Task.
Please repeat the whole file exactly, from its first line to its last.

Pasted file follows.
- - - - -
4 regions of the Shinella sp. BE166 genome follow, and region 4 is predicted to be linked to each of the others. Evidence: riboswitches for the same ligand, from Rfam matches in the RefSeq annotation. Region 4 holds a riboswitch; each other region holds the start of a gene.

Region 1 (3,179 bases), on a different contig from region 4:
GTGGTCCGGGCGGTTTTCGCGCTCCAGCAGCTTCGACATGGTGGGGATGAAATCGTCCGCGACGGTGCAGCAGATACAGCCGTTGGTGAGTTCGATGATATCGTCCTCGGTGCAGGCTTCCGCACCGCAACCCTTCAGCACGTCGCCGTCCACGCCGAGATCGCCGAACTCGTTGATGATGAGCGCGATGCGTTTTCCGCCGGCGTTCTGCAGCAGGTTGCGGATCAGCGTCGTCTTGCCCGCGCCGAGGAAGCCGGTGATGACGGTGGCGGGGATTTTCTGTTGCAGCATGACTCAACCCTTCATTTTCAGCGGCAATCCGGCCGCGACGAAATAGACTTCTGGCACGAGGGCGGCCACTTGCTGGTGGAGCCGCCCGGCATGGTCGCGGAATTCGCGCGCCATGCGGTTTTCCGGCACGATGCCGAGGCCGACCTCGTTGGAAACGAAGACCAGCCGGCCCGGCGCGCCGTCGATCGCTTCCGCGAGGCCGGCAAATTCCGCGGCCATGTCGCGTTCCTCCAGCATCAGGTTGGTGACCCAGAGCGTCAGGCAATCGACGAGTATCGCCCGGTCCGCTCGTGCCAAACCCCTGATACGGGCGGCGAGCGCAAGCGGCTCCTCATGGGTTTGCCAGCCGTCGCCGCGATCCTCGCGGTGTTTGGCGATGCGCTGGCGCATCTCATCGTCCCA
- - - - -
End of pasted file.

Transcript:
4 regions of the Shinella sp. BE166 genome follow, and region 4 is predicted to be linked to each of the others. Evidence: riboswitches for the same ligand, from Rfam matches in the RefSeq annotation. Region 4 holds a riboswitch; each other region holds the start of a gene.

Region 1 (3,179 bases), on a different contig from region 4:
GTGGTCCGGGCGGTTTTCGCGCTCCAGCAGCTTCGACATGGTGGGGATGAAATCGTCCGCGACGGTGCAGCAGATACAGCCGTTGGTGAGTTCGATGATATCGTCCTCGGTGCAGGCTTCCGCACCGCAACCCTTCAGCACGTCGCCGTCCACGCCGAGATCGCCGAACTCGTTGATGATGAGCGCGATGCGTTTTCCGCCGGCGTTCTGCAGCAGGTTGCGGATCAGCGTCGTCTTGCCCGCGCCGAGGAAGCCGGTGATGACGGTGGCGGGGATTTTCTGTTGCAGCATGACTCAACCCTTCATTTTCAGCGGCAATCCGGCCGCGACGAAATAGACTTCTGGCACGAGGGCGGCCACTTGCTGGTGGAGCCGCCCGGCATGGTCGCGGAATTCGCGCGCCATGCGGTTTTCCGGCACGATGCCGAGGCCGACCTCGTTGGAAACGAAGACCAGCCGGCCCGGCGCGCCGTCGATCGCTTCCGCGAGGCCGGCAAATTCCGCGGCCATGTCGCGTTCCTCCAGCATCAGGTTGGTGACCCAGAGCGTCAGGCAATCGACGAGTATCGCCCGGTCCGCTCGTGCCAAACCCCTGATACGGGCGGCGAGCGCAAGCGGCTCCTCATGGGTTTGCCAGCCGTCGCCGCGATCCTCGCGGTGTTTGGCGATGCGCTGGCGCATCTCATCGTCCCA